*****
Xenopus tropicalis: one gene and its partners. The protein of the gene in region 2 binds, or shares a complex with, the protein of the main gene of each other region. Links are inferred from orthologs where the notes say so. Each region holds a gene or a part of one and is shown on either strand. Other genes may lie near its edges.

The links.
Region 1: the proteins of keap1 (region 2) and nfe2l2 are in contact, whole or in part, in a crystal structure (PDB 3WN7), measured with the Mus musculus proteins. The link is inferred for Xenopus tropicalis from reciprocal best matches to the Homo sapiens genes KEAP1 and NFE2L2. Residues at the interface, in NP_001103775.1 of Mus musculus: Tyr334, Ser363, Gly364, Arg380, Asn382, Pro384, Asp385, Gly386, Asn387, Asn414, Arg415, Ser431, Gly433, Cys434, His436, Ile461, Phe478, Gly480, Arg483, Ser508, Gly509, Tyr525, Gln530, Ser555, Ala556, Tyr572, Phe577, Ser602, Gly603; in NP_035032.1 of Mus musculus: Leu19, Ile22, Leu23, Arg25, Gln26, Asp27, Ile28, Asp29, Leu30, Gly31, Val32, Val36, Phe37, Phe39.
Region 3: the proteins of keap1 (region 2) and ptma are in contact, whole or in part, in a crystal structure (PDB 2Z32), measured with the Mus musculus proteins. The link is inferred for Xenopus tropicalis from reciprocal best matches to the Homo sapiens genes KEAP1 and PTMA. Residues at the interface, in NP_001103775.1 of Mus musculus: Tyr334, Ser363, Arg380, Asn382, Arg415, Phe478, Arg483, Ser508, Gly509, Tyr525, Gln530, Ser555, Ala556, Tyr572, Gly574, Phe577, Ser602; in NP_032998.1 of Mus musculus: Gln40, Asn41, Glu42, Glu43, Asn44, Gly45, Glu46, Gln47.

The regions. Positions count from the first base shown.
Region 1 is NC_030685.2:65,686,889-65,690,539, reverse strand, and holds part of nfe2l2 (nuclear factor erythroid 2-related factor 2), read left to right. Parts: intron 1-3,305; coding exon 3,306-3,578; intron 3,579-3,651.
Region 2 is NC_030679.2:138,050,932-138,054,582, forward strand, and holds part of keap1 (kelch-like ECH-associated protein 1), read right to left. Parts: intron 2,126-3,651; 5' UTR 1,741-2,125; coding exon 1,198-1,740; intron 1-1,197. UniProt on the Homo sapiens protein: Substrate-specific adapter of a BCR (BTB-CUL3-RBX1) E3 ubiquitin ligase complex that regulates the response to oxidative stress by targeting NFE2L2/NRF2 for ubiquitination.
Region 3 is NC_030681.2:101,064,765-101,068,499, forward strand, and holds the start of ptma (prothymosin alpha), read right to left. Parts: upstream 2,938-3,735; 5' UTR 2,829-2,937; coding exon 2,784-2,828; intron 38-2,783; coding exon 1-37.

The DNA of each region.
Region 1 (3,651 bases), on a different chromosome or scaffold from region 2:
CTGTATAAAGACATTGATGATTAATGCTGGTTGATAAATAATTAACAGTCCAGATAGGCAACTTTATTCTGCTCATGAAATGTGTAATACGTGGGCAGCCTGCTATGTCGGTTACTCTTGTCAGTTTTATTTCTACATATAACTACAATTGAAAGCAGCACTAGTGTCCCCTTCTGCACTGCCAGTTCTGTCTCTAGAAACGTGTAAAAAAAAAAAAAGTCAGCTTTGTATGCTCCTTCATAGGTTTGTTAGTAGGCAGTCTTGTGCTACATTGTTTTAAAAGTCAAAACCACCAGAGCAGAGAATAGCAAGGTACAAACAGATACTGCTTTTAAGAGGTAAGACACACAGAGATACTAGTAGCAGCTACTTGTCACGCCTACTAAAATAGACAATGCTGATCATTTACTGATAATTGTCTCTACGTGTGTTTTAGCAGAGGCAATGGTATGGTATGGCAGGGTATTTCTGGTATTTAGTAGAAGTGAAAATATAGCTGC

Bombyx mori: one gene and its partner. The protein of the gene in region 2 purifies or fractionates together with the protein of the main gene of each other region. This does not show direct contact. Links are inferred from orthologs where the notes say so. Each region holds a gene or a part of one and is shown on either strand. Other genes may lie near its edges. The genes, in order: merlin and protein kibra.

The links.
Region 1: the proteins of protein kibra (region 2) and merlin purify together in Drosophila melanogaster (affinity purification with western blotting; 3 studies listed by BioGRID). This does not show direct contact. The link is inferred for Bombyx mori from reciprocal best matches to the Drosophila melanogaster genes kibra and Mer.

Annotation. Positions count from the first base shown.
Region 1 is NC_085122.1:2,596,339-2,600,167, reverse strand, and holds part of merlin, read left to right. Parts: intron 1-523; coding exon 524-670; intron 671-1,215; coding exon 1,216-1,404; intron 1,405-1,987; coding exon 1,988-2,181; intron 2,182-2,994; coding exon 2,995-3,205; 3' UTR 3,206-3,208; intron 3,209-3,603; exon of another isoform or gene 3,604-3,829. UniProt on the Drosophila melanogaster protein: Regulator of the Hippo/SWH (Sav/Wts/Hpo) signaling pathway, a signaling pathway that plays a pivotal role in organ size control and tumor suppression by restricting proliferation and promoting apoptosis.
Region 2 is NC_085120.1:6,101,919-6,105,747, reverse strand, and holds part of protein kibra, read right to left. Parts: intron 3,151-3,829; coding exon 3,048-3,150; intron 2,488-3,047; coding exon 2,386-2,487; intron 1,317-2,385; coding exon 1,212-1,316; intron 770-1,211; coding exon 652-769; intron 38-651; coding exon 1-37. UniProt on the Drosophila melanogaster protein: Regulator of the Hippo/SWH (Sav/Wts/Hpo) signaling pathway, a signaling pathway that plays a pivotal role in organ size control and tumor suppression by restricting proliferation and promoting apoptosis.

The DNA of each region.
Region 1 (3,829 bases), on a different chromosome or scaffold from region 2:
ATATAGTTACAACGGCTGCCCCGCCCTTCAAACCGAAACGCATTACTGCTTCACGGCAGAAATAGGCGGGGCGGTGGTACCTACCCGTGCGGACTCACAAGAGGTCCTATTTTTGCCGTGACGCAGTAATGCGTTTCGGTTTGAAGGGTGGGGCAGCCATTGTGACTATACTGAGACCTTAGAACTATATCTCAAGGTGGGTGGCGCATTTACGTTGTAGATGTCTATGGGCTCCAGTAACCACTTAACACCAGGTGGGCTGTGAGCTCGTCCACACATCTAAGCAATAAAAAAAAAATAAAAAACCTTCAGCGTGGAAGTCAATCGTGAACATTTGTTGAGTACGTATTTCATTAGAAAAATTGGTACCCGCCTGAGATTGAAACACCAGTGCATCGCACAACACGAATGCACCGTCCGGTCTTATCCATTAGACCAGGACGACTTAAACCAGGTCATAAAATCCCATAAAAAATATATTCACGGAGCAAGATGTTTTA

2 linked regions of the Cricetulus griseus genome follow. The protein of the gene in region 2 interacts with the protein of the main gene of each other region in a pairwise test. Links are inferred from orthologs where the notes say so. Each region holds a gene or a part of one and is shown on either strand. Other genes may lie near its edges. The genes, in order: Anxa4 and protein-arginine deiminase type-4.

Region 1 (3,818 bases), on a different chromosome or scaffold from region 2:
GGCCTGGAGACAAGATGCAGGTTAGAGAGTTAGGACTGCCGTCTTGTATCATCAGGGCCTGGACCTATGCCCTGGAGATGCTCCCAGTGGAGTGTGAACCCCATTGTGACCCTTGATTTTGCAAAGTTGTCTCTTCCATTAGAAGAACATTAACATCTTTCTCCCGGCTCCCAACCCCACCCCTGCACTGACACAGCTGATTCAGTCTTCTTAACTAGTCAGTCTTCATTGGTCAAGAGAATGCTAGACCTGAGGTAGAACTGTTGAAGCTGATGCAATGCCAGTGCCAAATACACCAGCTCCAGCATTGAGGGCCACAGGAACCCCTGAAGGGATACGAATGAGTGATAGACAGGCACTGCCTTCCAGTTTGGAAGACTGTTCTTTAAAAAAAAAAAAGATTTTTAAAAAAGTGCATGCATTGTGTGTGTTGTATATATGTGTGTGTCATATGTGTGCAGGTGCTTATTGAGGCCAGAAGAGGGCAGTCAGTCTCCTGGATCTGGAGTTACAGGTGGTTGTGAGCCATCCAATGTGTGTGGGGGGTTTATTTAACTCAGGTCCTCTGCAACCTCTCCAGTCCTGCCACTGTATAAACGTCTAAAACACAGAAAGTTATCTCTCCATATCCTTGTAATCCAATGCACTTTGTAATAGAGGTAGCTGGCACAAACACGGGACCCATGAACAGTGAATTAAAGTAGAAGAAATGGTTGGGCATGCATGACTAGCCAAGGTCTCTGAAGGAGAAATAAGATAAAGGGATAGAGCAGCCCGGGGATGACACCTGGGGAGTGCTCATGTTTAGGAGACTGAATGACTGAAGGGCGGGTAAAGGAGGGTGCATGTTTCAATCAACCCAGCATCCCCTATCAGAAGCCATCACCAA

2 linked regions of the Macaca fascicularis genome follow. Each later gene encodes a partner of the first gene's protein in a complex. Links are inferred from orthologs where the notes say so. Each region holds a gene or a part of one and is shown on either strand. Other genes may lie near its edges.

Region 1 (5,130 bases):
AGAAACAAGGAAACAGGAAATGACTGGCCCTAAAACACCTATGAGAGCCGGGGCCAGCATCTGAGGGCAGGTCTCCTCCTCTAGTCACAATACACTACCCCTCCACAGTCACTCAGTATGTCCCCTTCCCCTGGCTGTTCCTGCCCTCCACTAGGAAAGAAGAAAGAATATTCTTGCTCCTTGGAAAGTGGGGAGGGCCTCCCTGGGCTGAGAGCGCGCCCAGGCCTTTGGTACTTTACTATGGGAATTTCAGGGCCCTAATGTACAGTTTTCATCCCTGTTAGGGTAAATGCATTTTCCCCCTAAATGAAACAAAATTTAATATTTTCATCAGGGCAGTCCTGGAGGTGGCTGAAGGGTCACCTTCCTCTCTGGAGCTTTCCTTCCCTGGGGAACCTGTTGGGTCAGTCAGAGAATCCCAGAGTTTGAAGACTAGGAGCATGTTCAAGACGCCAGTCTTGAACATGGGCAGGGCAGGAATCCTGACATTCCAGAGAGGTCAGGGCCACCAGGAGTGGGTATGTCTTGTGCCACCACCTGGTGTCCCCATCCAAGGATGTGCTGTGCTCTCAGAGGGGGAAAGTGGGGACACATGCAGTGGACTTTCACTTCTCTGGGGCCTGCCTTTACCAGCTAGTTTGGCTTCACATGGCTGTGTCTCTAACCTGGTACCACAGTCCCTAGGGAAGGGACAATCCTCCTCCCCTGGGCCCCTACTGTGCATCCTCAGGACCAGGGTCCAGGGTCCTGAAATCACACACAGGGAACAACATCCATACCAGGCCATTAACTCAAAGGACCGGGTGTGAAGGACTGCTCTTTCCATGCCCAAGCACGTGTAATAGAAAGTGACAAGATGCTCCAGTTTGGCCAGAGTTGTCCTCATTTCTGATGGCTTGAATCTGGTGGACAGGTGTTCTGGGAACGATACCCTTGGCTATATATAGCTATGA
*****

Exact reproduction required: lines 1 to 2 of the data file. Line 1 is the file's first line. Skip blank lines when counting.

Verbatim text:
Xenopus tropicalis: one gene and its partners. The protein of the gene in region 2 binds, or shares a complex with, the protein of the main gene of each other region. Links are inferred from orthologs where the notes say so. Each region holds a gene or a part of one and is shown on either strand. Other genes may lie near its edges.

The links.